|Am I irrelevant? You betcha!|
Somehow, during the time when Sarah Palin was HUGE, we survived. Now, Sarah is, by the lights of Wapo, gone SMALL. wow.
Aye, Sarah, we hardly knew ye. B'bye.
|Yes, this is a favorite bar of mine in Amsterdam. I will drink|
there soon. I will raise a glass to, uh, the absence of
American politics for four weeks. Fat chance!
|This photo was on
today's WaPo front page, accompanying an op-ed|
praising war as a tool of peacemaking. Holy shit, am I glad
I'm leaving for Yurp, socialist paradise, just in time!
|Hey, Republicans, you can put it back in your pants now.|
|Chief Justice John Roberts: fingers|
in the ears doesn't end racism.
|LA Clippers owner Don Sterling: Couldn't you|
have noticed that blacks are the stars of your show?
For liberals as well as conservatives, there’s an upside to that outcome, despite the expected denunciation by groups like the NAACP and the ACLU. According to Richard Kahlenberg of the Century Foundation, who has studied affirmative action for years, in seven of the states that have banned it, leading and other public universities have maintained black and Latino enrollment and admitted more low-income students. As I explained in October, “Some of the schools have taken income and wealth and neighborhood into account. Some have plans that admit the top 10 percent of high school graduates statewide. Three have banned legacy preferences.” Those are strategies for achieving racial diversity that also improve socioeconomic diversity, which at many selective schools is sorely lacking. A year ago, a new study resoundingly showed that there is a “hidden supply” of high-achieving low-income students that most schools don’t do enough to recruit. Many of these kids don’t even apply to top colleges: The schools are too unfamiliar and seem unattainable. But if the students have better information, and universities make a bigger effort to reach them, they will come. If ruling out explicitly race-based preferences pushes the schools to do more on this front, that’s a real silver lining.She goes on to point out, however, that this does little to advance diversity, with schools in states that have banned affirmative action in public-university admissions seeing a sharp decline in minority students on campus.
|Cliven Bundy: yapping|
his way to isolation.
guys did okay. But the Roberts Court is proving the limits of |
constitutional jurisprudence. And Congress is showing the limits of ideology.
Oh, and Fox News is showing the limits of "fair and balanced."
|Phil Jackson: He got Kobe and Shaq to play together and tamed Rodman with the|
Bulls. Does he have the stuff to run our new Constitutional Convention? Just maybe.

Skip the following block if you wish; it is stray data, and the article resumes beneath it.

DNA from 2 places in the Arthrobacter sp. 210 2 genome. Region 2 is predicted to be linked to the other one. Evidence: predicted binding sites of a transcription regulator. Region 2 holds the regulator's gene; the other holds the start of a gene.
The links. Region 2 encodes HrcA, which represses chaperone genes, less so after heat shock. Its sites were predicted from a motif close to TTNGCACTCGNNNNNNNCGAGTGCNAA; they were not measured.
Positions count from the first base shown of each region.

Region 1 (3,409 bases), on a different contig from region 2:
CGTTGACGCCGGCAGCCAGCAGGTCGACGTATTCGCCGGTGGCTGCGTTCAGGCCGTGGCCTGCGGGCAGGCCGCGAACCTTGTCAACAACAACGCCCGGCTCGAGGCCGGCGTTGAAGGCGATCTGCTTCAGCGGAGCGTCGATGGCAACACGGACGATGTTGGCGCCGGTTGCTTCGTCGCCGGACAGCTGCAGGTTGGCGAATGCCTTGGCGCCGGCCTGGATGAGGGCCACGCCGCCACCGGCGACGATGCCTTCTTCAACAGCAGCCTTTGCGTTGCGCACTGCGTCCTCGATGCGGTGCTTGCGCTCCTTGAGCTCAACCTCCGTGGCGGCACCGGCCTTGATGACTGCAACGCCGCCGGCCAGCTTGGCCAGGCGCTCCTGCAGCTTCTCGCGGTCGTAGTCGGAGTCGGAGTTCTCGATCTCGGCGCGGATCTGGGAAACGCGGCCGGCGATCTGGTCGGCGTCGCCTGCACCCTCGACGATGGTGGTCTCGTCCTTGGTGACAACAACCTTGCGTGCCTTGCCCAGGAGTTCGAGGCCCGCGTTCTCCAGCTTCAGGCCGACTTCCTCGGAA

|Cliven Bundy: The Rancher on Horseshit Mountain.|
"I've lived my lifetime here. My forefathers have been up and down the Virgin Valley here ever since 1877. All these rights that I claim, have been created through pre-emptive rights and beneficial use of the forage and the water and the access and range improvements," Bundy said.
Clark County property records show Cliven Bundy's parents bought the 160 acre ranch in 1948 from Raoul and Ruth Leavitt.
Water rights were transferred too, but only to the ranch, not the federally managed land surrounding it. Court records show Bundy family cattle didn't start grazing on that land until 1954.
The Bureau of Land Management was created 1946, the same year Cliven was born.
"My rights are before the BLM even existed, but my rights are created by beneficial use. Beneficial use means we created the forage and the water from the time the very first pioneers come here," Bundy said.Every claim he makes is horseshit. Point two:
[...] What about Bundy’s claim that his forebears bought the land he is now accused of trespass grazing upon? This land was once Mexican land, and was won by the United States after the Mexican-American War. It is part of what is known as the “Mexican Cession.” All of Nevada, California, Arizona and most of New Mexico were part of the Cession. Much of this land was privatized under various grants and laws such as the Homestead Act and the Desert Lands Act, plus mining claims. Several million acres were granted to Nevada for state lands, but those lands that were not privatized have always been Mexican lands or United States lands owned by the U.S. government. Before the Taylor Grazing Act, these government lands were called “the public domain.” They could be privatized, as mentioned, under the Homestead Act and such, but the acreage allowed per homesteader was limited to 160 acres.
[...] The result was disaster because the operator to find green grass and eat it first won out, promoting very bad grazing practices. That was the reason for Taylor Grazing Act — ranchers and others could see the public domain system led to disaster on the ground. Therefore, the more powerful ranchers with “base” private property received grazing permits. This got rid of the landless livestock operators. Taylor Grazing was administered on the ground by the U.S. Grazing Service. Now, ranchers with grazing permits had to pay a grazing fee to use their permits.
[...] In 1946 [the year Cliven Bundy was born] the Bureau of Land Management was created by executive order of President Truman to replace the Grazing Service. The Service had been defunded in a dispute between the House and the U.S. Senate. The BLM has since been affirmed by law rather than a mere executive order. It is supposed to manage the public lands for multiple uses and for sustained production (“yield”) of renewable resources such as grass. As before, you need a grazing permit for cattle, sheep, goats, or horses to legally graze. It is a privilege, not a right, and this has been firmly stated by the U.S. courts.Bundy doesn't even know the history that proves his horseshit is horseshit. Now, point three, that he didn't say what they say he said: